3.5. The Image Classification Dataset
Open the notebook in Colab
Open the notebook in Colab
Open the notebook in Colab

One of the widely used dataset for image classification is the MNIST dataset [LeCun et al., 1998]. While it had a good run as a benchmark dataset, even simple models by today’s standards achieve classification accuracy over 95%, making it unsuitable for distinguishing between stronger models and weaker ones. Today, MNIST serves as more of sanity checks than as a benchmark. To up the ante just a bit, we will focus our discussion in the coming sections on the qualitatively similar, but comparatively complex Fashion-MNIST dataset [Xiao et al., 2017], which was released in 2017.

%matplotlib inline
from d2l import mxnet as d2l
from mxnet import gluon
import sys

d2l.use_svg_display()
%matplotlib inline
from d2l import torch as d2l
import torch
import torchvision
from torchvision import transforms
from torch.utils import data

d2l.use_svg_display()
%matplotlib inline
from d2l import tensorflow as d2l
import tensorflow as tf

d2l.use_svg_display()

3.5.1. Reading the Dataset

We can download and read the Fashion-MNIST dataset into memory via the build-in functions in the framework.

mnist_train = gluon.data.vision.FashionMNIST(train=True)
mnist_test = gluon.data.vision.FashionMNIST(train=False)
# `ToTensor` converts the image data from PIL type to 32-bit floating point
# tensors. It divides all numbers by 255 so that all pixel values are between
# 0 and 1
trans = transforms.ToTensor()
mnist_train = torchvision.datasets.FashionMNIST(
    root="../data", train=True, transform=trans, download=True)
mnist_test = torchvision.datasets.FashionMNIST(
    root="../data", train=False, transform=trans, download=True)
mnist_train, mnist_test = tf.keras.datasets.fashion_mnist.load_data()

Fashion-MNIST consists of images from 10 categories, each represented by 6000 images in the training dataset and by 1000 in the test dataset. A test dataset (or test set) is used for evaluating model performance and not for training. Consequently the training set and the test set contain 60000 and 10000 images, respectively.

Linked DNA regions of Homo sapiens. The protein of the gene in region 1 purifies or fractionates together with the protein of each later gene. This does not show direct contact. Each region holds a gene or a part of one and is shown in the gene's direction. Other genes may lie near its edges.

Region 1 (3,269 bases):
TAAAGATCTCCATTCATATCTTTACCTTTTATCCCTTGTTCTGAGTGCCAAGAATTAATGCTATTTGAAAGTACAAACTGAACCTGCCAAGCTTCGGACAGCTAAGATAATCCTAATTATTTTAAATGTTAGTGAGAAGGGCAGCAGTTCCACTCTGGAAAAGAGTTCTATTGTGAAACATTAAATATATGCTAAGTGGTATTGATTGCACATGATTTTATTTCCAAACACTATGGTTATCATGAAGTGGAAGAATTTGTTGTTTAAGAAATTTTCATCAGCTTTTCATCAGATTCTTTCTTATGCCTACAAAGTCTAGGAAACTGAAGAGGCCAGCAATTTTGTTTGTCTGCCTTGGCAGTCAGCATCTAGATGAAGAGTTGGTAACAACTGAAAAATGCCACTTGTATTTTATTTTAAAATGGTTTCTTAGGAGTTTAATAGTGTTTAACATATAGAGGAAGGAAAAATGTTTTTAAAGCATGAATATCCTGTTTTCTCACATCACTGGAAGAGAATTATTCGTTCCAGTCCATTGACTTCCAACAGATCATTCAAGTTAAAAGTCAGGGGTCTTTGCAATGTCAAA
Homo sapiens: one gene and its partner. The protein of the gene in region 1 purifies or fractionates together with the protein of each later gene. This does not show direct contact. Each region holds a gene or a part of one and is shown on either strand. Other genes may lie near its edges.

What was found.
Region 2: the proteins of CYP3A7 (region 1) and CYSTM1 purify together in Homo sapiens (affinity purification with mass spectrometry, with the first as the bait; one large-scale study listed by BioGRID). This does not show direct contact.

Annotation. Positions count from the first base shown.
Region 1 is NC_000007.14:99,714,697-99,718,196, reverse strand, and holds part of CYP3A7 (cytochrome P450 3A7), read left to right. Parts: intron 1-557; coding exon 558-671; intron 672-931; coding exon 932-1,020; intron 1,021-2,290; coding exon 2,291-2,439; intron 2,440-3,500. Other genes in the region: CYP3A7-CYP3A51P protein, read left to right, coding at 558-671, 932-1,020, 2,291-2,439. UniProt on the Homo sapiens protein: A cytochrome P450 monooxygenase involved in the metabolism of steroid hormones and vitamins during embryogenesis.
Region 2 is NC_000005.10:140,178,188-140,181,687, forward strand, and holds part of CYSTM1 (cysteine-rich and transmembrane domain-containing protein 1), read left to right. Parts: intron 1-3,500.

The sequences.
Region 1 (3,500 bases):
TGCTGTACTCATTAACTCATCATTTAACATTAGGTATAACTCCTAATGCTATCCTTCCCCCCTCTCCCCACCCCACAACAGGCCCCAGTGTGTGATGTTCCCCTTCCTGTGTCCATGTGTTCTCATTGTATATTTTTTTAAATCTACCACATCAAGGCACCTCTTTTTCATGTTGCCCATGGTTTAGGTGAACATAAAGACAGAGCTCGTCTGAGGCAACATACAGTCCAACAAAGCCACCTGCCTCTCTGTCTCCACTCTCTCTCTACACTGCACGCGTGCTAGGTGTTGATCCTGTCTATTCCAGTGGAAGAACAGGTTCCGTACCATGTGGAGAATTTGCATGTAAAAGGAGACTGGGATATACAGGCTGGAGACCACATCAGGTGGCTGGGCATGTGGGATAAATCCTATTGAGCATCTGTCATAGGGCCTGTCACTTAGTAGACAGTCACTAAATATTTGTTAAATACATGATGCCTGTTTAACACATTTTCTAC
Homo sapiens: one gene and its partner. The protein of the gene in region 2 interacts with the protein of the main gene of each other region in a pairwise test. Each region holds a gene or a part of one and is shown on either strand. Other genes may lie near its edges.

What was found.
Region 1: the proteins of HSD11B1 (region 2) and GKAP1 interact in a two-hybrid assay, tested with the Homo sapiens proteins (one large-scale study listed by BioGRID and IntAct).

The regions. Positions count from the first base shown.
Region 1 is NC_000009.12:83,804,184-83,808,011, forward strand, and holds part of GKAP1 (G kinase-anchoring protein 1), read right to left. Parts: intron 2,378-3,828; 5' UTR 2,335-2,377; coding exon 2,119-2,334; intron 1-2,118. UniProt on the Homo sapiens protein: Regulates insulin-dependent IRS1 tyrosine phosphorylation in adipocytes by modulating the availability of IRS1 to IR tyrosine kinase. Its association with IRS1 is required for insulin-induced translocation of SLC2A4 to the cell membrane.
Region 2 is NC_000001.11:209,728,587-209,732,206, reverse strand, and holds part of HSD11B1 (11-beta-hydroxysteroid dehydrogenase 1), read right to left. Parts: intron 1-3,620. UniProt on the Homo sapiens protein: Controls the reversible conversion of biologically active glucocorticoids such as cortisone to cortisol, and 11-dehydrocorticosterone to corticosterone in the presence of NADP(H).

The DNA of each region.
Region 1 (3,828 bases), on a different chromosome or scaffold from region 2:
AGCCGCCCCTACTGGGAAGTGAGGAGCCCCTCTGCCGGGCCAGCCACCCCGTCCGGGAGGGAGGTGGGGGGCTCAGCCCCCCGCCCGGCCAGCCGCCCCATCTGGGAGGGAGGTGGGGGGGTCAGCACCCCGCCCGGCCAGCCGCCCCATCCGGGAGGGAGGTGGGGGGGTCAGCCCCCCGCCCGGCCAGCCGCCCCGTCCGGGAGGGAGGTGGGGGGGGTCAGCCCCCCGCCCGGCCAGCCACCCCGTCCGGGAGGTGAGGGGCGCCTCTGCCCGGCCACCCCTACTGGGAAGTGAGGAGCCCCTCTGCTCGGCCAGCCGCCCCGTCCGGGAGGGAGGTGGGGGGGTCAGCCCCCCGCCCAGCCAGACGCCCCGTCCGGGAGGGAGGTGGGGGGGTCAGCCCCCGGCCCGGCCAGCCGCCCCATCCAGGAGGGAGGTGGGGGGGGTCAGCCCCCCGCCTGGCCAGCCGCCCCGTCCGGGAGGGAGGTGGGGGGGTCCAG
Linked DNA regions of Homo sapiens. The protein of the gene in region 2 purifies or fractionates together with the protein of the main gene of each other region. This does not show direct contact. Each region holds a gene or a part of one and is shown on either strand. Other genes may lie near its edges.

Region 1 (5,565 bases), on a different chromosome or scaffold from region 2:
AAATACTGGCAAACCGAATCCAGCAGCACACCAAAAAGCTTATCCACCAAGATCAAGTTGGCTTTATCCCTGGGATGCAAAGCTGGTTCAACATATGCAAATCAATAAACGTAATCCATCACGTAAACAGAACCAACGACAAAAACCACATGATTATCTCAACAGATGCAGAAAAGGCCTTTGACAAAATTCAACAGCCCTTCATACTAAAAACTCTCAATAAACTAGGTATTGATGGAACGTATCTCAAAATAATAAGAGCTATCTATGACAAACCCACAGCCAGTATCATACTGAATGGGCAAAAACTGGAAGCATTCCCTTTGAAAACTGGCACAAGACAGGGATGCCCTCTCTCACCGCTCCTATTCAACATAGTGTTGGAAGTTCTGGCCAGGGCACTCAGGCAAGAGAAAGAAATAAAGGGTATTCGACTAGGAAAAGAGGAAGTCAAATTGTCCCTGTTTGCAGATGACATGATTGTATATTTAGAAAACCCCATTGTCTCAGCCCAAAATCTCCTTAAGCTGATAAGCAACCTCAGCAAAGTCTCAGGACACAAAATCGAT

len(mnist_train), len(mnist_test)
(60000, 10000)
len(mnist_train), len(mnist_test)
(60000, 10000)
len(mnist_train[0]), len(mnist_test[0])
(60000, 10000)

The height and width of each input image are both 28 pixels. Note that the dataset consists of grayscale images, whose number of channels is 1. For brevity, throughout this book we store the shape of any image with height \(h\) width \(w\) pixels as \(h \times w\) or (\(h\), \(w\)).

mnist_train[0][0].shape
(28, 28, 1)
mnist_train[0][0].shape
torch.Size([1, 28, 28])
mnist_train[0][0].shape
(28, 28)

The images in Fashion-MNIST are associated with the following categories: t-shirt, trousers, pullover, dress, coat, sandal, shirt, sneaker, bag, and ankle boot. The following function converts between numeric label indices and their names in text.

def get_fashion_mnist_labels(labels):  #@save
    """Return text labels for the Fashion-MNIST dataset."""
    text_labels = ['t-shirt', 'trouser', 'pullover', 'dress', 'coat',
                   'sandal', 'shirt', 'sneaker', 'bag', 'ankle boot']
    return [text_labels[int(i)] for i in labels]

We can now create a function to visualize these examples.

def show_images(imgs, num_rows, num_cols, titles=None, scale=1.5):  #@save
    """Plot a list of images."""
    figsize = (num_cols * scale, num_rows * scale)
    _, axes = d2l.plt.subplots(num_rows, num_cols, figsize=figsize)
    axes = axes.flatten()
    for i, (ax, img) in enumerate(zip(axes, imgs)):
        ax.imshow(d2l.numpy(img))
        ax.axes.get_xaxis().set_visible(False)
        ax.axes.get_yaxis().set_visible(False)
        if titles:
            ax.set_title(titles[i])
    return axes

Here are the images and their corresponding labels (in text) for the first few examples in the training dataset.

X, y = mnist_train[:18]
show_images(X.squeeze(axis=-1), 2, 9, titles=get_fashion_mnist_labels(y));
../_images/output_image-classification-dataset_e45669_55_0.svg
X, y = next(iter(data.DataLoader(mnist_train, batch_size=18)))
show_images(X.reshape(18, 28, 28), 2, 9, titles=get_fashion_mnist_labels(y));
../_images/output_image-classification-dataset_e45669_58_0.svg
X = tf.constant(mnist_train[0][:18])
y = tf.constant(mnist_train[1][:18])
show_images(X, 2, 9, titles=get_fashion_mnist_labels(y));
../_images/output_image-classification-dataset_e45669_61_0.svg

3.5.2. Reading a Minibatch

To make our life easier when reading from the training and test sets, we use the built-in data iterator rather than creating one from scratch. Recall that at each iteration, a data loader reads a minibatch of data with size batch_size each time. We also randomly shuffle the examples for the training data iterator.

batch_size = 256

def get_dataloader_workers():  #@save
    """Use 4 processes to read the data except for Windows."""
    return 0 if sys.platform.startswith('win') else 4

# `ToTensor` converts the image data from uint8 to 32-bit floating point. It
# divides all numbers by 255 so that all pixel values are between 0 and 1
transformer = gluon.data.vision.transforms.ToTensor()
train_iter = gluon.data.DataLoader(mnist_train.transform_first(transformer),